Anyone who cannot come to Swansea due to the COVID-19 situation would have their fee reimbursed through eventbrite (as you won’t be requiring the catering). However, we really don’t want this to be an incentive to stay home; AlgoUK/BCTCS is first and foremost a net working event, so if it is possible, we are keen to welcome you in person.
We will keep you aware of any developments, and thank you for your patience and understanding as we do our best to ensure AlgoUK/BCTCS is as successful as it can be.
Today as a part of the 2nd World Logic Day our Theory group commemorated the work of Erik Palmgren (1963-2019), who sadly passed away last year.
Anton Setzer presented Erik’s most influential papers, which had a big impact on Anton’s own research.
We meet to remember the great logician Erik Palmgren who sadly passed away in November 2019 .
To honor Erik Palmgren’s work, Anton Setzer will give a talk with the title:
Palmgren’s interpretation of inductive definitions in type theory and development of higher type universes in type theory.
The meeting also marks the 2nd World Logic Day.
Venue: Theory Lab (CoFo 209)
Time: 14th of January 2020, 2-3 pm
Abstract: Imaginary cubes are three-dimensional objects with square projections in three orthogonal ways just as a cube has. How many different kinds of imaginary cubes can you imagine? In this talk we show that there are 16 kinds of minimal convex imaginary cubes which includes regular tetrahedron, cuboctahedron, and two objects that we call H and T. As we will explain, H and T have a lot of beautiful mathematical properties related to tiling, fractal, and higher-dimensional geometry, and based on these properties, the speaker has designed a puzzle, constructed three-dimensional math-art objects, and used them for educations at various levels from elemental school to graduate schools. In this talk, I will explain mathematics of imaginary cubes and show the activities I have been engaged in. I will carry a couple of copies of the puzzle and some of the math-art objects so that the audience can enjoy them while I am staying in Swansea.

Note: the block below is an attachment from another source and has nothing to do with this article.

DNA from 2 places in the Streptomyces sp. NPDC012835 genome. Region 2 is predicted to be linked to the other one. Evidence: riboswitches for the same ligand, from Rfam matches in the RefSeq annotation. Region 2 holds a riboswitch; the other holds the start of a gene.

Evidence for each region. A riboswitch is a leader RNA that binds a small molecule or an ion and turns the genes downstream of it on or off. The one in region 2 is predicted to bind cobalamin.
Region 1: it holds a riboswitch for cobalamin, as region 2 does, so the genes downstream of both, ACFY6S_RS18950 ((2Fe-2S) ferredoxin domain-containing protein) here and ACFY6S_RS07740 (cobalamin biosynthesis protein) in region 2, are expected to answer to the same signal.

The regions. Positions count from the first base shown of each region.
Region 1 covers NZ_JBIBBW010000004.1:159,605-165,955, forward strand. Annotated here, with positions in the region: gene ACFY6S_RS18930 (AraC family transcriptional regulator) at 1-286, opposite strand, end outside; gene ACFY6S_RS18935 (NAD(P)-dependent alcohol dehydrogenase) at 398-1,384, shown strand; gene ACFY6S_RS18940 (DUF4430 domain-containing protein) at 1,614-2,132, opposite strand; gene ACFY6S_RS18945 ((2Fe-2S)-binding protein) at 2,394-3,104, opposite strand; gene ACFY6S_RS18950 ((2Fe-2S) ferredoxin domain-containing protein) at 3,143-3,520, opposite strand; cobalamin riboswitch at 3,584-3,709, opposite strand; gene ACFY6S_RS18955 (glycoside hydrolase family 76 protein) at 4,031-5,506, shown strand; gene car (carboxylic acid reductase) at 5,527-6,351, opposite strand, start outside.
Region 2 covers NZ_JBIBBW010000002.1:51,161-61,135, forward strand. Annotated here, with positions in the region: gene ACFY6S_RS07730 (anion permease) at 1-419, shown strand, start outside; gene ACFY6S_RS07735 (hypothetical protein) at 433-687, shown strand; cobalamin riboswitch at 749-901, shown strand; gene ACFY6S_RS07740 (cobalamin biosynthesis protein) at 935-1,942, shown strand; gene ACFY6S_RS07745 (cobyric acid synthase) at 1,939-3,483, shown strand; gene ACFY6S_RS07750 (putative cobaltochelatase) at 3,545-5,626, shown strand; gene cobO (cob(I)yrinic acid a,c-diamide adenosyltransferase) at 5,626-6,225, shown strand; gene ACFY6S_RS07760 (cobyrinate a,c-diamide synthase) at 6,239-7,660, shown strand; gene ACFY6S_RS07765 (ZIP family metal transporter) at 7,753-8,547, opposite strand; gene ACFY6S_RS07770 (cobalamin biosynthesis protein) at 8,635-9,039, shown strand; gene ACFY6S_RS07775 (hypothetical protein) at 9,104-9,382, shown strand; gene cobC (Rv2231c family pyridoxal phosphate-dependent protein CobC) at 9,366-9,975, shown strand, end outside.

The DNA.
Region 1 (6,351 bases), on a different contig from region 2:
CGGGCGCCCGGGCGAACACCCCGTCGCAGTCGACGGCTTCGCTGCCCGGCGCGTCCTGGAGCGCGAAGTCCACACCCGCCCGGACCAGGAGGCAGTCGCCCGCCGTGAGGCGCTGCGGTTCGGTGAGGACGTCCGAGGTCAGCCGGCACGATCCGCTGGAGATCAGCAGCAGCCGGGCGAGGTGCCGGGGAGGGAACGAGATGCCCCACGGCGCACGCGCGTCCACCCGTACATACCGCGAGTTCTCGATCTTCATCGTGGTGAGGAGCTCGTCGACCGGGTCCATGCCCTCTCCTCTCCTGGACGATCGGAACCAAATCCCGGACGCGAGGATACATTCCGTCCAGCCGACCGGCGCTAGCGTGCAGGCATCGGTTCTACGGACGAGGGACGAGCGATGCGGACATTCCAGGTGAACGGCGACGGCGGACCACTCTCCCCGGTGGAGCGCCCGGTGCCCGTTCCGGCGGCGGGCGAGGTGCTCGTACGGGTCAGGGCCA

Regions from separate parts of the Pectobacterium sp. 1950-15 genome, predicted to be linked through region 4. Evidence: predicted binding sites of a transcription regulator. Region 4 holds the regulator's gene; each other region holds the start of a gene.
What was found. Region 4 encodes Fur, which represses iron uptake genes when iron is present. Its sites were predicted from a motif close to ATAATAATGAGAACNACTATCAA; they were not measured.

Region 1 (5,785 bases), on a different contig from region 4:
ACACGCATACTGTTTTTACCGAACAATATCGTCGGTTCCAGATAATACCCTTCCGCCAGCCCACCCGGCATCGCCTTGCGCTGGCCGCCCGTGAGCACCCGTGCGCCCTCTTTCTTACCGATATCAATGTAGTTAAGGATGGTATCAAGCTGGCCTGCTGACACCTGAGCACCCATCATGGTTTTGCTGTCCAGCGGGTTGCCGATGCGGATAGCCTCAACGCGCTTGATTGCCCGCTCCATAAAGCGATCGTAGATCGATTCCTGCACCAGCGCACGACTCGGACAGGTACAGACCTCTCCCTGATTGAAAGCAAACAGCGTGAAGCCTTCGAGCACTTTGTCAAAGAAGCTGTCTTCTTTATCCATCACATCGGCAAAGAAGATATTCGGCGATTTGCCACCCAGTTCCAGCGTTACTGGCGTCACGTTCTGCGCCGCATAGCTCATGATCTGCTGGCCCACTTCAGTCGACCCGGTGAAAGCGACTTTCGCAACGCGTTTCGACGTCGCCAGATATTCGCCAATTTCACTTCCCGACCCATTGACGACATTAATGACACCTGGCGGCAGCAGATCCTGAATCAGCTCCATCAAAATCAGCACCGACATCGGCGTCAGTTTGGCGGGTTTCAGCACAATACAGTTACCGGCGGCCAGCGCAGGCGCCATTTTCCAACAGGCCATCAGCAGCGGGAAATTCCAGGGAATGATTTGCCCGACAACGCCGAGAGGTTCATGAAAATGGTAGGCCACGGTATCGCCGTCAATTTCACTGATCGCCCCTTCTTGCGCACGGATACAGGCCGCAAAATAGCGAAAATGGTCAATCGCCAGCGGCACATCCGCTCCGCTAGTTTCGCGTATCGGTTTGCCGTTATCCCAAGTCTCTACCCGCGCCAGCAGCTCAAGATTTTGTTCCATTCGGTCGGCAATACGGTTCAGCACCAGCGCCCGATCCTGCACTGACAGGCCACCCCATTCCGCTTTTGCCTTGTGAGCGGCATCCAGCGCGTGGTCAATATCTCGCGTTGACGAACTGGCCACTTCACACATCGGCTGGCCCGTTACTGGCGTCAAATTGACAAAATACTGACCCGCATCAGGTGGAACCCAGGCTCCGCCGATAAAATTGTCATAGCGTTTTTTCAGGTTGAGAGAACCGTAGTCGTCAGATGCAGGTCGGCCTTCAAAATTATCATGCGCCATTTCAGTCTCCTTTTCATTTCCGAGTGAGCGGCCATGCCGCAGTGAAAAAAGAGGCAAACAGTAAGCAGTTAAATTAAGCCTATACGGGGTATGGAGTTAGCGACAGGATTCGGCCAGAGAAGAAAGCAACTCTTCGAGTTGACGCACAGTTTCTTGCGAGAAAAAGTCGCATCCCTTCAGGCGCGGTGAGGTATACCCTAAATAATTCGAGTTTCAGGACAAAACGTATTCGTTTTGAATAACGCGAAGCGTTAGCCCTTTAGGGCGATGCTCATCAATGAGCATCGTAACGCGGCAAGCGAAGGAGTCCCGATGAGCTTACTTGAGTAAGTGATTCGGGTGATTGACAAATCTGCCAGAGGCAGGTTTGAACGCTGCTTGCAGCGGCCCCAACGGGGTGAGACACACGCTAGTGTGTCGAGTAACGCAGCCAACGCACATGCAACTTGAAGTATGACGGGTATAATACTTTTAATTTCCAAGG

Following the Summer School, we are really proud to host the 2nd Proof Society Workshop. The workshop was an opportunity to listen to a lot of interesting invited and contributed talks on proof theory and various areas of its application:
Adam Wyner: Computational Law – The Case of Autonomous Vehicles
Yong Cheng: Exploring the incompleteness phenomenon
Matthias Baaz: Towards a Proof Theory for Henkin Quantifiers
Sonia Marin: On cut-elimination for non-wellfounded proofs: the case of PDL
Gilles Dowek: Logical frameworks, reverse mathematics, and formal proofs translation
Benjamin Ralph: What is a combinatorial proof system?
William Stirton: Ordinal assignments correlated with notions of reduction
Oliver Kullmann: Practical proof theory: practical versions of Extended Resolution
Anton Setzer and Ulrich Berger on behalf of Ralph Matthes: Martin Hofmann’s case for non-strictly positive data types – reloaded
Laura Crosilla: Philosophy of mathematics and proof theory
Takako Nemoto: Recursion Theory in Constructive Mathematics
Arno Pauly: Combinatorial principles equivalent to weak induction
Antonina Kolokolova: The proof complexity of reasoning over richer domains
Joost Joosten: The reduction property revisited
Helmut Schwichtenberg: Computational content of proofs
Thanks to all the speaker and participants and we hope to see you all again soon.